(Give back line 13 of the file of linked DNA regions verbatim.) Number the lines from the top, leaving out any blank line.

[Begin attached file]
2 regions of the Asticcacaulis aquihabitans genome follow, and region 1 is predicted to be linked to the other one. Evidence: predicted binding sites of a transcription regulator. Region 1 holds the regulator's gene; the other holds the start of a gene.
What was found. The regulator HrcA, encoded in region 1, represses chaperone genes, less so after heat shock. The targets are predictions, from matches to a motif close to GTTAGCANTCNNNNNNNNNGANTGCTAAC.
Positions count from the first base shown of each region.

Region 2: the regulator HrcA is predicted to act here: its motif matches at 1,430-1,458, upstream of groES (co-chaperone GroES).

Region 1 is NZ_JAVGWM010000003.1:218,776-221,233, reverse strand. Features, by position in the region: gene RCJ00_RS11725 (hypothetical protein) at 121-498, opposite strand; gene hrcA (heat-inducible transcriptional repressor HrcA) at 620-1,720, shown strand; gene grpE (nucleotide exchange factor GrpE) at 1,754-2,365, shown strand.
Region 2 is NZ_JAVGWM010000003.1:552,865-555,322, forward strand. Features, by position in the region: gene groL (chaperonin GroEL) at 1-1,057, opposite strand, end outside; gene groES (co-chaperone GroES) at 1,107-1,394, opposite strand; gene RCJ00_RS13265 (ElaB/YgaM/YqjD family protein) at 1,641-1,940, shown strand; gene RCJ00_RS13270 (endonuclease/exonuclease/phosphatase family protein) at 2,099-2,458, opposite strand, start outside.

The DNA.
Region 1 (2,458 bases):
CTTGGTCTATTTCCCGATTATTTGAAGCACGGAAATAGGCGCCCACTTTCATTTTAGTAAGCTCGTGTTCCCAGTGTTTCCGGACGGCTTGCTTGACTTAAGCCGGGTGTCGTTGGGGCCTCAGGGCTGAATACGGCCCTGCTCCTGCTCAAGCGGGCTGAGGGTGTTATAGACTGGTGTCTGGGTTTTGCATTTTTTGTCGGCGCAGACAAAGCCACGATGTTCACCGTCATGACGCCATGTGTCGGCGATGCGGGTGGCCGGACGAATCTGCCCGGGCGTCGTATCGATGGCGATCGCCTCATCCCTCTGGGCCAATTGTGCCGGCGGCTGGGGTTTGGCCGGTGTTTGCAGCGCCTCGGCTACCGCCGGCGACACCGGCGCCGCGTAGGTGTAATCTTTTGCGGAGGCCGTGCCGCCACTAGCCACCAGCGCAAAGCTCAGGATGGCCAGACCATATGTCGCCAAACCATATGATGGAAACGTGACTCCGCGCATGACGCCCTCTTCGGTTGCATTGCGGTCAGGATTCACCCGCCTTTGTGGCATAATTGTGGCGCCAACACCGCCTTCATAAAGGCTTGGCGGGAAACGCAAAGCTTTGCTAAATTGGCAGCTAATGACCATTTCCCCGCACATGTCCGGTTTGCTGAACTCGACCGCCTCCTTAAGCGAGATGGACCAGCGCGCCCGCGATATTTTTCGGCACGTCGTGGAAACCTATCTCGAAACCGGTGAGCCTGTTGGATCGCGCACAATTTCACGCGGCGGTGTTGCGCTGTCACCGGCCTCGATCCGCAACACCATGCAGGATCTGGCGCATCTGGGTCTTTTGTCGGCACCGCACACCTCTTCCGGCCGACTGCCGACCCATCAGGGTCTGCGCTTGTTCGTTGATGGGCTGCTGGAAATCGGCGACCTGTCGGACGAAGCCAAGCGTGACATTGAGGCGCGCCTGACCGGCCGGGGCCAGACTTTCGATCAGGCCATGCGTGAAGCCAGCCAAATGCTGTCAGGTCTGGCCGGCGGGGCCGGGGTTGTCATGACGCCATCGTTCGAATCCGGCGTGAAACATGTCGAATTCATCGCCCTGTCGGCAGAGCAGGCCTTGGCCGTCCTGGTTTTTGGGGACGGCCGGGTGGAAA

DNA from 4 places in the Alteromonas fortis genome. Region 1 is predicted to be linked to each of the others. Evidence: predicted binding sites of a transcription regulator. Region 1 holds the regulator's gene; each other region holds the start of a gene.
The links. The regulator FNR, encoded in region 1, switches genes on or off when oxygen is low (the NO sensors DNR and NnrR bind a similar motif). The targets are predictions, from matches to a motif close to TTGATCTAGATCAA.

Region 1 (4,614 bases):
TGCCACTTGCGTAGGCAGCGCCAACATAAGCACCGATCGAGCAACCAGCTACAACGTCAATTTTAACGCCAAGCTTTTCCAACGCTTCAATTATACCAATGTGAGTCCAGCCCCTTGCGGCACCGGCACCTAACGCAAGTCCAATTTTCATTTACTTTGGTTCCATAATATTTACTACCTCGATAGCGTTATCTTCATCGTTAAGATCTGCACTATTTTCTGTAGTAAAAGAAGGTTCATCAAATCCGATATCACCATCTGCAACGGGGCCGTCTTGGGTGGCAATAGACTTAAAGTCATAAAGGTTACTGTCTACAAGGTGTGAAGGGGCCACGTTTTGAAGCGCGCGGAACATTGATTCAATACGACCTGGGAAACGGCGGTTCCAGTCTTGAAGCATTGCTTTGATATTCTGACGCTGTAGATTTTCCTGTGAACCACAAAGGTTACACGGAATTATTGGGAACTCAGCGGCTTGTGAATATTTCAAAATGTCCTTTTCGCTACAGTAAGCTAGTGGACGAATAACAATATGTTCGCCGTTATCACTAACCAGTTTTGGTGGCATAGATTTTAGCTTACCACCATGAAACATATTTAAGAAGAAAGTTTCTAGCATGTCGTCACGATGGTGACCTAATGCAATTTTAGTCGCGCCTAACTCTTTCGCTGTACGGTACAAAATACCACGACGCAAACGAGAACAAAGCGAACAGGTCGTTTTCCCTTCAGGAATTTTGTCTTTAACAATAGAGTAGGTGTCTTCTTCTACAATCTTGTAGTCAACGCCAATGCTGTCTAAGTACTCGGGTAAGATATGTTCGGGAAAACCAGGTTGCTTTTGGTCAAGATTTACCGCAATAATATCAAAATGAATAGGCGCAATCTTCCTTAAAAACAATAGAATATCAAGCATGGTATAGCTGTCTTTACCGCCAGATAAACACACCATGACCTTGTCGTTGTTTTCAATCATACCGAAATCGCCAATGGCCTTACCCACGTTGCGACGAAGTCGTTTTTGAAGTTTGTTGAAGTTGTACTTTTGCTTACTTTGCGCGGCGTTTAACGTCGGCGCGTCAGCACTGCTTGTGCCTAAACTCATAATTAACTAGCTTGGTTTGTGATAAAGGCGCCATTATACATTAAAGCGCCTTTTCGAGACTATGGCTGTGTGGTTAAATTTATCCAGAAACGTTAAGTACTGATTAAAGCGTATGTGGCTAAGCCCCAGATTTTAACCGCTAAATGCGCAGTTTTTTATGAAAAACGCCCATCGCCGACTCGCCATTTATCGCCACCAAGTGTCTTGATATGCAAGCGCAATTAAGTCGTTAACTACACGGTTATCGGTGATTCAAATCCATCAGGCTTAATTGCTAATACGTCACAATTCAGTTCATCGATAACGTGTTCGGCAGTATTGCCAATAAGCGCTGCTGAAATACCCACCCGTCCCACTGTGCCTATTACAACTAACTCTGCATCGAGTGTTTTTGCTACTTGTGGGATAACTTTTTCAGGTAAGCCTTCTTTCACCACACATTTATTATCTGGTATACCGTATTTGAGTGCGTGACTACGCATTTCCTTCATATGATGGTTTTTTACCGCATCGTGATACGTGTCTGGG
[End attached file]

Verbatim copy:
TGCCACTTGCGTAGGCAGCGCCAACATAAGCACCGATCGAGCAACCAGCTACAACGTCAATTTTAACGCCAAGCTTTTCCAACGCTTCAATTATACCAATGTGAGTCCAGCCCCTTGCGGCACCGGCACCTAACGCAAGTCCAATTTTCATTTACTTTGGTTCCATAATATTTACTACCTCGATAGCGTTATCTTCATCGTTAAGATCTGCACTATTTTCTGTAGTAAAAGAAGGTTCATCAAATCCGATATCACCATCTGCAACGGGGCCGTCTTGGGTGGCAATAGACTTAAAGTCATAAAGGTTACTGTCTACAAGGTGTGAAGGGGCCACGTTTTGAAGCGCGCGGAACATTGATTCAATACGACCTGGGAAACGGCGGTTCCAGTCTTGAAGCATTGCTTTGATATTCTGACGCTGTAGATTTTCCTGTGAACCACAAAGGTTACACGGAATTATTGGGAACTCAGCGGCTTGTGAATATTTCAAAATGTCCTTTTCGCTACAGTAAGCTAGTGGACGAATAACAATATGTTCGCCGTTATCACTAACCAGTTTTGGTGGCATAGATTTTAGCTTACCACCATGAAACATATTTAAGAAGAAAGTTTCTAGCATGTCGTCACGATGGTGACCTAATGCAATTTTAGTCGCGCCTAACTCTTTCGCTGTACGGTACAAAATACCACGACGCAAACGAGAACAAAGCGAACAGGTCGTTTTCCCTTCAGGAATTTTGTCTTTAACAATAGAGTAGGTGTCTTCTTCTACAATCTTGTAGTCAACGCCAATGCTGTCTAAGTACTCGGGTAAGATATGTTCGGGAAAACCAGGTTGCTTTTGGTCAAGATTTACCGCAATAATATCAAAATGAATAGGCGCAATCTTCCTTAAAAACAATAGAATATCAAGCATGGTATAGCTGTCTTTACCGCCAGATAAACACACCATGACCTTGTCGTTGTTTTCAATCATACCGAAATCGCCAATGGCCTTACCCACGTTGCGACGAAGTCGTTTTTGAAGTTTGTTGAAGTTGTACTTTTGCTTACTTTGCGCGGCGTTTAACGTCGGCGCGTCAGCACTGCTTGTGCCTAAACTCATAATTAACTAGCTTGGTTTGTGATAAAGGCGCCATTATACATTAAAGCGCCTTTTCGAGACTATGGCTGTGTGGTTAAATTTATCCAGAAACGTTAAGTACTGATTAAAGCGTATGTGGCTAAGCCCCAGATTTTAACCGCTAAATGCGCAGTTTTTTATGAAAAACGCCCATCGCCGACTCGCCATTTATCGCCACCAAGTGTCTTGATATGCAAGCGCAATTAAGTCGTTAACTACACGGTTATCGGTGATTCAAATCCATCAGGCTTAATTGCTAATACGTCACAATTCAGTTCATCGATAACGTGTTCGGCAGTATTGCCAATAAGCGCTGCTGAAATACCCACCCGTCCCACTGTGCCTATTACAACTAACTCTGCATCGAGTGTTTTTGCTACTTGTGGGATAACTTTTTCAGGTAAGCCTTCTTTCACCACACATTTATTATCTGGTATACCGTATTTGAGTGCGTGACTACGCATTTCCTTCATATGATGGTTTTTTACCGCATCGTGATACGTGTCTGGG